The Independence of Israel, proclaimed once more on May 14, 1948, i.e. 5 Iyar of the Jewish calendar, marked the fourth epoch in the Independence of the Jewish nation.
The first epoch of Jewish self government lasted from the Exodus from Egypt until the reign of Solomon. According to the First Book of Malachim or Kings, Chapter 2, verse 12: “Then sat Solomon upon the throne of David his father.” This event occurred in approximately 970 before the common era (BCE). We can calculate this probable date because Chapter 6 of the First Book of Malachim tells us: “And it came to pass in the 480th year after the going fourth of the Children of Israel out of the land of Egypt in the fourth year, the month of Ziv, which is the second month, in the fourth year of the reign of Solomon over Israel, that he built the house onto the Lord.”
Considering the scant evidence for the date of the Exodus, it is reasonable to place that event at about 1446 before the common era. There are those who place the Exodus at about 1290 BCE because of the reference to the city of Ramses in Shemoth (Exodus) Chapter I verse 11. However, the name Ramses was used by several Pharaohs, so that this reference cannot be used to determine the date of the Exodus.
Of course, the earliest dates associated with Biblical events are all disputed because archaeological evidence is not available to support any theories now extant. This should not be construed to indicate that the exodus never happened or that many of the events described in the Torah are myth. Remember that before the establishment of modern Israel and its archaeological discoveries many now proved events described in the Torah were also derided as mere myth. Who can say what may yet be found to ascertain other Torah occurrences?
Returning now to our chronology (chronus is the Greek word for time), we find that King David was born in 1040 BCE and that he began his reign in 1010 BCE. Therefore the first king of Israel, Saul, was born about 1080 BCE.
Prior to the rule of kings, Israel was governed by judges, as you will recall from your Torah study. There is now only one historical reference to the existence of the judges outside of the Torah. The so-called Armana letters, discovered in Egypt in 1887, contain a request from the governor of Yerusholayim to the Pharaoh of Egypt to help him militarily against the Habiru or Hebrew people. Evidently this is a reference to the invasion of ancient Israel by the Hebrews. (Hebrew is the anglicized version of the word Ivri, meaning “to ford” a river as was done by Abraham when he forded the Tigris and Euphrates after leaving his native city of Ur in Chaldea, which is now Iraq.)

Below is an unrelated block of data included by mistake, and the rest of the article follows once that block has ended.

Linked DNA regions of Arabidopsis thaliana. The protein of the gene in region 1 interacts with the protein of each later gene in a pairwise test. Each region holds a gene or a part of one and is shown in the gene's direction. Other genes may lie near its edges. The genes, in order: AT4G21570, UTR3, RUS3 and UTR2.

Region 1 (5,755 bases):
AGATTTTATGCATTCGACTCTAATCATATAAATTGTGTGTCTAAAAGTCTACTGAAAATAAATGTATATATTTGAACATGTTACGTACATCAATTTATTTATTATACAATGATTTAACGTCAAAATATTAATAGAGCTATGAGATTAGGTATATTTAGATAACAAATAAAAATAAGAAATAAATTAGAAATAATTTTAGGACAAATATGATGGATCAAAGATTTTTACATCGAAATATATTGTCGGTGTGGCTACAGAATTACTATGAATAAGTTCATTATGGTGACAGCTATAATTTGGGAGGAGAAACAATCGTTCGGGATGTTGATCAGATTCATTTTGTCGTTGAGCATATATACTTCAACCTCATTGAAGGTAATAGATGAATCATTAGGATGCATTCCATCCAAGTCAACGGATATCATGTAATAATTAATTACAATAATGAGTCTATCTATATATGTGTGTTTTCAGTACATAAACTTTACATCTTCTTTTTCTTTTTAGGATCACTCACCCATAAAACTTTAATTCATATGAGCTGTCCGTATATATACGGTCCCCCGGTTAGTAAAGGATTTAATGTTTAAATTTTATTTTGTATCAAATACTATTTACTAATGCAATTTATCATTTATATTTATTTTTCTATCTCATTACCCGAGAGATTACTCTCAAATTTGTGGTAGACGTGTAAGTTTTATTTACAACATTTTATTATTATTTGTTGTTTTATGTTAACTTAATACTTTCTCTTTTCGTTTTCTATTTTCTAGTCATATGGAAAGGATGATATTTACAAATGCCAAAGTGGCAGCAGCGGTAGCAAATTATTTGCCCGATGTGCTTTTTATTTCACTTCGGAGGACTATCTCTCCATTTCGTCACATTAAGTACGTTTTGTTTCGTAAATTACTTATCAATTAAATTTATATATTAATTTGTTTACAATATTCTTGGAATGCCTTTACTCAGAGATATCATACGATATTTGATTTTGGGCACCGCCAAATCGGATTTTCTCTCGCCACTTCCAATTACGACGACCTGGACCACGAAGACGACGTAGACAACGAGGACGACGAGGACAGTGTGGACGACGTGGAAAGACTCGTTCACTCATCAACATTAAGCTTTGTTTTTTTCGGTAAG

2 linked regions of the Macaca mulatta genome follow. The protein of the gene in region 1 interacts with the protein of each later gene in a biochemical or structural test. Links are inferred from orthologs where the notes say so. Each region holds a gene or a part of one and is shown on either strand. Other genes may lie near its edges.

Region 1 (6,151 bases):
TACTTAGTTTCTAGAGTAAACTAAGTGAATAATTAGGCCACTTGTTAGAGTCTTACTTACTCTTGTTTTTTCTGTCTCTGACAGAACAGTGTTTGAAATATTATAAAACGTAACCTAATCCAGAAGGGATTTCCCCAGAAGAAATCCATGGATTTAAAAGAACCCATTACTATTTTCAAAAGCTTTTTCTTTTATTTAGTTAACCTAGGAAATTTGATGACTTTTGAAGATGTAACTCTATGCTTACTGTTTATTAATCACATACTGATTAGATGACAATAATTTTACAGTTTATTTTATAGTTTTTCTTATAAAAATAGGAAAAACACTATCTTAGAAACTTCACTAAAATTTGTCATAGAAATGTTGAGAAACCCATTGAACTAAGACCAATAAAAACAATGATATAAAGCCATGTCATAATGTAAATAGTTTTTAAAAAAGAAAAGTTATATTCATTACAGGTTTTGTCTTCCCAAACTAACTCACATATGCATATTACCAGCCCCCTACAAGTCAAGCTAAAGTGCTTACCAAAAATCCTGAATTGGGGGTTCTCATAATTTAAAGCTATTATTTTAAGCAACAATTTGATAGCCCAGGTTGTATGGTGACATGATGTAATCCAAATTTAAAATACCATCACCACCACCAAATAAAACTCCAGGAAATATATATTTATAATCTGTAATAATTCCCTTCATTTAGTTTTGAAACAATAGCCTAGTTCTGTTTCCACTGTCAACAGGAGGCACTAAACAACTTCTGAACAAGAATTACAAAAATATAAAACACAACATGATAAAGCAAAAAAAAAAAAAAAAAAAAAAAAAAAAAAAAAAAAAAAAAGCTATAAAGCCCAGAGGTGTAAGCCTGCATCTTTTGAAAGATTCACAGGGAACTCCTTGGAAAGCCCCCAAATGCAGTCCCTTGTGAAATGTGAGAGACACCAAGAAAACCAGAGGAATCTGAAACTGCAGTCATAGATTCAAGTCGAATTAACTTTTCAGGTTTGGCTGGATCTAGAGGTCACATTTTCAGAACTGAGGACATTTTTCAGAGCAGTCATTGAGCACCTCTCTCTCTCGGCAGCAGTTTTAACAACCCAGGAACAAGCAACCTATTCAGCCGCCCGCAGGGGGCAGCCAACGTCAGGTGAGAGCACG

There is also a reference to Israel in a letter by the Pharaoh Merneptah of 1220 BCE concerning his defeat of an Israeli army in that year. Other than these two pieces of evidence there is not as yet any archaeological material to “back up” the Torah. Patience. We will find it.
There is, however, a good deal of historical evidence that after the reign of Solomon his kingdom split into two states. This occurred in 922 BCE. The northern kingdom was called Israel and the southern kingdom was called Judah. Therefore we are called Jews.
From 922 to 586 the family of King David ruled Judah without interruption. In the north, however, a long list of kings ruled. These kings attained power by military victories over the earlier king, leading to a society of a few rich aristocrats and a large poor population. This inequality invited the prophets to condemn the injustices practiced in Israel and to predict the destruction of the northern kingdom. This happened in 722, when the Assyrians captured the capital of ancient Israel, Samaria. The people of northern Israel scattered all over Asia and were the first contingent of the so-called “lost tribes of Israel”, whom the Mormons found again among the native Americans.